It’s been a heck of a political year, and unfortunately, we’re not done with it yet. It’s as if time is simultaneously moving too fast and too slow. It’s the same for Designated Survivor, which began under the worst possible circumstances a presidency can. In the beginning, newly appointed President Kirkman struggled to tread water in his new position. He did it because there was literally no one else, and he felt a duty to honor those who didn’t survive. Fast-forward nine months and he has transformed into a president to be proud of. He has built a trustworthy, capable circle to help guide him in forming policy, and also to snuff out the terrorists responsible for starting this whole journey. The one thing President Kirkman did promise his constituents was transparency, and in the season finale he could not afford to stall any longer. He must heed Secretary Moss’s advice, as we all should: brace for impact.
The season finale leaves off seconds after the previous episode, with Hannah waking up in a wired van in the parking lot of the FBI. Hannah does some quick-thinking with the bomb she is left holding so that no one is hurt, and Forstell is able to get to her quickly so that she can brief the President. She informs him of everything she’s been through, including the fact that former FBI Director Jason Atwood has been killed. The time for surveillance is over. Hannah uses her anger to go after the conspirator Patrick Lloyd, but by the time she and the FBI raid his compound, he is nowhere to be found. What’s worse is that Lozano is in Washington D.C. and the mole is still in the White House. Chuck realizes too late that the mole created an ID to access the Pentagon, which he gives to the top terrorist in the country. I’m not sure what lockdown means to the Pentagon, but in elementary school you’re given the impression that it means no one in or out. Yet Lozano gets in, and out, with what he needs, no problem!
Now that the world knows there was more to the Capitol bombing than they were told, Kirkman has to bring more people into the fold to keep things contained. The last thing the country needs is mass hysteria while the White House and FBI are trying to prevent another domestic terrorist attack. Seth is shocked when he’s asked to arrange a face-to-face between the President and Abe Leonard. Kirkman is a smart man. He actually respects the press, even when he doesn’t necessarily agree with the stories being released. He also knows that the best way to face someone who could unravel your plans is to have an honest conversation with them about your intentions. It’s called common consideration! What a concept, right?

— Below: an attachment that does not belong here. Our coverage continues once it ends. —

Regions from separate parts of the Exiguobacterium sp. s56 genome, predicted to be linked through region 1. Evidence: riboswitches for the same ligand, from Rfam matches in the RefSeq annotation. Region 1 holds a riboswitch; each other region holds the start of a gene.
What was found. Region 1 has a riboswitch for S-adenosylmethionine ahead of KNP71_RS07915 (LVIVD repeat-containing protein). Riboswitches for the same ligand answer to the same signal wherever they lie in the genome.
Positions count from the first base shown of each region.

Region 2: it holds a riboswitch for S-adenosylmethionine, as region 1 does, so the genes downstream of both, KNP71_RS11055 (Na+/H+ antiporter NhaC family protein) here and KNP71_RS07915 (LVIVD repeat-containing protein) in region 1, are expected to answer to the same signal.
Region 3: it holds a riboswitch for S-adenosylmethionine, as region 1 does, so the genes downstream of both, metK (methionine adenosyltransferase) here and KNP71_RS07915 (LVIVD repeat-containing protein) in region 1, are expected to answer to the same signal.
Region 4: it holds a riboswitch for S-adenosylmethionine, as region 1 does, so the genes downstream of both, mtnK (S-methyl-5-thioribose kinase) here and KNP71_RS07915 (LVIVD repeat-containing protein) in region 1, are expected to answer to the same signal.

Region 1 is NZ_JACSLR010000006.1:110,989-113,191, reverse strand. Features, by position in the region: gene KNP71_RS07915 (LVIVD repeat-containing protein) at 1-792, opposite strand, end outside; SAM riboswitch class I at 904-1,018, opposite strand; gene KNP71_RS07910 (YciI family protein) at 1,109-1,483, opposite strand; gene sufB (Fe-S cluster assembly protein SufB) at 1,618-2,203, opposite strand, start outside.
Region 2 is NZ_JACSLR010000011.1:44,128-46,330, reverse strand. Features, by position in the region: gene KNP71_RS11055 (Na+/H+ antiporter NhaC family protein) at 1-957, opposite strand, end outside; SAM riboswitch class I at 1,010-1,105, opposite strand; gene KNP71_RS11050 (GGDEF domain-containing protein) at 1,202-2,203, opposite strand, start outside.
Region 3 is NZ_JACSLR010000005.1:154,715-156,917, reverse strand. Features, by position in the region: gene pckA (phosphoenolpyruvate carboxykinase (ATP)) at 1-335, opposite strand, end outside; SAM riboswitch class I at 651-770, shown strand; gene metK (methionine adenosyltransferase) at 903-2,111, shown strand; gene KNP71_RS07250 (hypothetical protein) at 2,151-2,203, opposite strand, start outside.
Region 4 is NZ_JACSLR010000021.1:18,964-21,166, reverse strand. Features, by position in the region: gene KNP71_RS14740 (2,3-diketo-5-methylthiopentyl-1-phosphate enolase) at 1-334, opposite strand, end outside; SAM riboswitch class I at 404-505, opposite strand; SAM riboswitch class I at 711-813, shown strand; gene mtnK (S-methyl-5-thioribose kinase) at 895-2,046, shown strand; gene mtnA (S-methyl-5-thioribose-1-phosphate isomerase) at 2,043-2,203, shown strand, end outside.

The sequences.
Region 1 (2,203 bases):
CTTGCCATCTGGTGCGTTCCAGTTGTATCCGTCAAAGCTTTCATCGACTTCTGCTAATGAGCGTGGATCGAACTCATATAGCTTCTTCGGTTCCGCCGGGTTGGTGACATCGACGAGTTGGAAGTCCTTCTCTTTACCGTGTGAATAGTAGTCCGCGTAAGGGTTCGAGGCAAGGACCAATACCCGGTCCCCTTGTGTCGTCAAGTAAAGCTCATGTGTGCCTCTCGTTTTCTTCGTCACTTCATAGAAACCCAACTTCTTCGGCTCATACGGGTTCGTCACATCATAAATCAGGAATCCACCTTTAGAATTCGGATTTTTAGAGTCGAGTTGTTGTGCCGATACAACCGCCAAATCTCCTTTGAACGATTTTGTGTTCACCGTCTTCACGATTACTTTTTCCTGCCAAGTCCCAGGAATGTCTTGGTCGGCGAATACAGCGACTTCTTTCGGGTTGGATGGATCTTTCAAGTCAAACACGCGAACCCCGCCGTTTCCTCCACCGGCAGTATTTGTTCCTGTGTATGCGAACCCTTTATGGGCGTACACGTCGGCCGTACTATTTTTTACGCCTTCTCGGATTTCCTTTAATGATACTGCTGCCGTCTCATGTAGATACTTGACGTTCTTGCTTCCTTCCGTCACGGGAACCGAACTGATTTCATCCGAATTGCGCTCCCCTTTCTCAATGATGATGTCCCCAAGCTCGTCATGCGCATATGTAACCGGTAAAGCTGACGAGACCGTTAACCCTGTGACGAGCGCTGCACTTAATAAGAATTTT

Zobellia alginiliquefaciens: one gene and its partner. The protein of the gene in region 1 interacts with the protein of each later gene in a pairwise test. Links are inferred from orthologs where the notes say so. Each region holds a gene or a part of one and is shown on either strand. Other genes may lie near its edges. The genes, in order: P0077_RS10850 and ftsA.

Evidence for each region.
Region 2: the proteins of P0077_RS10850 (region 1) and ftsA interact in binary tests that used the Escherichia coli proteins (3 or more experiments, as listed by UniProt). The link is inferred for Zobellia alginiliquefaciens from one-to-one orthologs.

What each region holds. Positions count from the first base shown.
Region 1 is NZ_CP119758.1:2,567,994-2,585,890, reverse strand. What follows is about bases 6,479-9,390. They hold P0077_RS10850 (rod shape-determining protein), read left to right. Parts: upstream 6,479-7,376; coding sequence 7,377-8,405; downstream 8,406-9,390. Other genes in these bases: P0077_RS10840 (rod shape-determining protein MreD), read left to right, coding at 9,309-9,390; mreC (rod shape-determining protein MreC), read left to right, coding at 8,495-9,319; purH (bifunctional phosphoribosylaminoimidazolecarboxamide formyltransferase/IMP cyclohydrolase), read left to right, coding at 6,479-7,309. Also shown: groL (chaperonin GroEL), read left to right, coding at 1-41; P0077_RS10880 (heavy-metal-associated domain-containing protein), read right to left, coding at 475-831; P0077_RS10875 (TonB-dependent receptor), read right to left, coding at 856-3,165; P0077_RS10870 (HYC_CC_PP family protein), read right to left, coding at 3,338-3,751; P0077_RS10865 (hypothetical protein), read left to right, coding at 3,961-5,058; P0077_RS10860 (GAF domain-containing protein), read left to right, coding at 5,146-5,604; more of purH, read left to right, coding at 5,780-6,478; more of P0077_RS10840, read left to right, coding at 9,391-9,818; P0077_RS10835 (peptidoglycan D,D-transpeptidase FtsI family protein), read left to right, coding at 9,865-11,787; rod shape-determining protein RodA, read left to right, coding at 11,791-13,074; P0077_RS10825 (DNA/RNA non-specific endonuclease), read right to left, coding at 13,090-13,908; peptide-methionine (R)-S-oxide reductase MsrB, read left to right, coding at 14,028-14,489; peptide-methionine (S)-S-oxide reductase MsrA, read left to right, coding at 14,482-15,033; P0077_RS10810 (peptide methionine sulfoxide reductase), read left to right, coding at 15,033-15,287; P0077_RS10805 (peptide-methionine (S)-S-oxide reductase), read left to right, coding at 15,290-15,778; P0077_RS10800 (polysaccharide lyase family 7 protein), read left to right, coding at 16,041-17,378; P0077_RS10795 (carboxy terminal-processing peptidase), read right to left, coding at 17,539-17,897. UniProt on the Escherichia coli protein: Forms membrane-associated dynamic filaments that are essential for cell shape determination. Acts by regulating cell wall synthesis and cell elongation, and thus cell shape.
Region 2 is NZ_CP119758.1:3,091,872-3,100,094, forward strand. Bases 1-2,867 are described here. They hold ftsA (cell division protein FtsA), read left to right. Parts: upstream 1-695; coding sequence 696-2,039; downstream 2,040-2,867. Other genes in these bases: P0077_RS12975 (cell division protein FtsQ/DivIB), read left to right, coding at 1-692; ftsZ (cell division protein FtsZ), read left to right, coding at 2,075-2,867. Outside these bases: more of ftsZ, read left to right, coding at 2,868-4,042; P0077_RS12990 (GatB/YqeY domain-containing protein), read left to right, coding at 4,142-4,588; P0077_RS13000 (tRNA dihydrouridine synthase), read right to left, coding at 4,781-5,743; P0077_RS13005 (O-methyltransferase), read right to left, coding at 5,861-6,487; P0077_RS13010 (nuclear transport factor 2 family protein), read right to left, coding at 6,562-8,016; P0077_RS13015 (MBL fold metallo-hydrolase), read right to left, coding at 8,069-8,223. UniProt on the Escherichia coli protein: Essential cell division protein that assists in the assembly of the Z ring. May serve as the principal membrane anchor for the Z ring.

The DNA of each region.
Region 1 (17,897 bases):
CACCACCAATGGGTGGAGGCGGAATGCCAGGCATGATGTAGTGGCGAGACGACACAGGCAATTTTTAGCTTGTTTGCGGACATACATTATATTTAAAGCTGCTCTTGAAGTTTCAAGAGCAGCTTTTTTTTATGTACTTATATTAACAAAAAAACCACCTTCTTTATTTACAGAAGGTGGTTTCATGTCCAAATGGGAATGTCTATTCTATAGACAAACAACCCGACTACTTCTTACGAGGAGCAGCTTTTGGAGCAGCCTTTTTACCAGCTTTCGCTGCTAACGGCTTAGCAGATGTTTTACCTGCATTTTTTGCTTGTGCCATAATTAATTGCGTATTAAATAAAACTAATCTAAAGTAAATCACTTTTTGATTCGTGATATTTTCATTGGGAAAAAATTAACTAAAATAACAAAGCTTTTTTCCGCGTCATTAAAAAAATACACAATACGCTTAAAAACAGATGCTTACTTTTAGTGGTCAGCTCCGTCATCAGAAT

Aaron goes head to head with Senator Bowman live on the air, which convinces Kirkman to bring him in all the way. Once Aaron is informed there is a traitor in the White House, he goes to former General Cochrane for help figuring out who it is. Like others before him, Cochrane has had time to reflect on Kirkman’s character and has determined he did the right thing. He sees what made Aaron, Seth, and Emily so loyal to Kirkman. Aaron earned his keep helping Cochrane get to this point. No matter what capacity he returns to the White House, he’ll be valued there.
Though all of the FBI has worked to find the mole, it was Jason who proved the truth about former Homeland Security Director Whittaker. Somehow he managed to email Hannah the proof that Whittaker was the mole before he died. Jason may be gone, but damn if he was going to leave this world without living up to commitment he made to his country. One last time, Jason Atwood proves his patriotism.
The time finally came to let the country in on what’s been going on. Not that they need to know every detail, but some transparency goes a long way to honoring the trust people have put in their president. This time Kirkman has to choose his own designated survivor. The honor goes to Secretary Moss. Thankfully this presidential address does not end the way the last one did. In a Joint session with Congress, Kirkman delivers the speech of a lifetime to the American people, and makes it home to hug his children for the first time in months.
All in all I’m exceptionally proud of the first season of this show. The details of the conspiracy and the politics were well thought out, and even the path moving ahead in Season 2 has a solid premise. Lloyd had to get away for a reason. He proved that he was never interested in being a leader as he left all of his followers to be arrested in simultaneous raids across the country. Hannah took care of Lozano when she impaled him. Lloyd used whoever he needed to in order to access the Pentagon server. He gained access to anything and everything classified, and nothing’s to stop him from selling American Intelligence piece by piece to the highest bidder. Opportunists don’t change.
That closes out Season 1 of Designated Survivor. What’s your take on the freshman season? Tune in when the show returns this Fall on ABC.
Designated Survivor Season 1 Episode 21 Review: "Brace for Impact"
Designated Survivor closes out its first season with a turnaround in transparency and morale from the beginning of the year.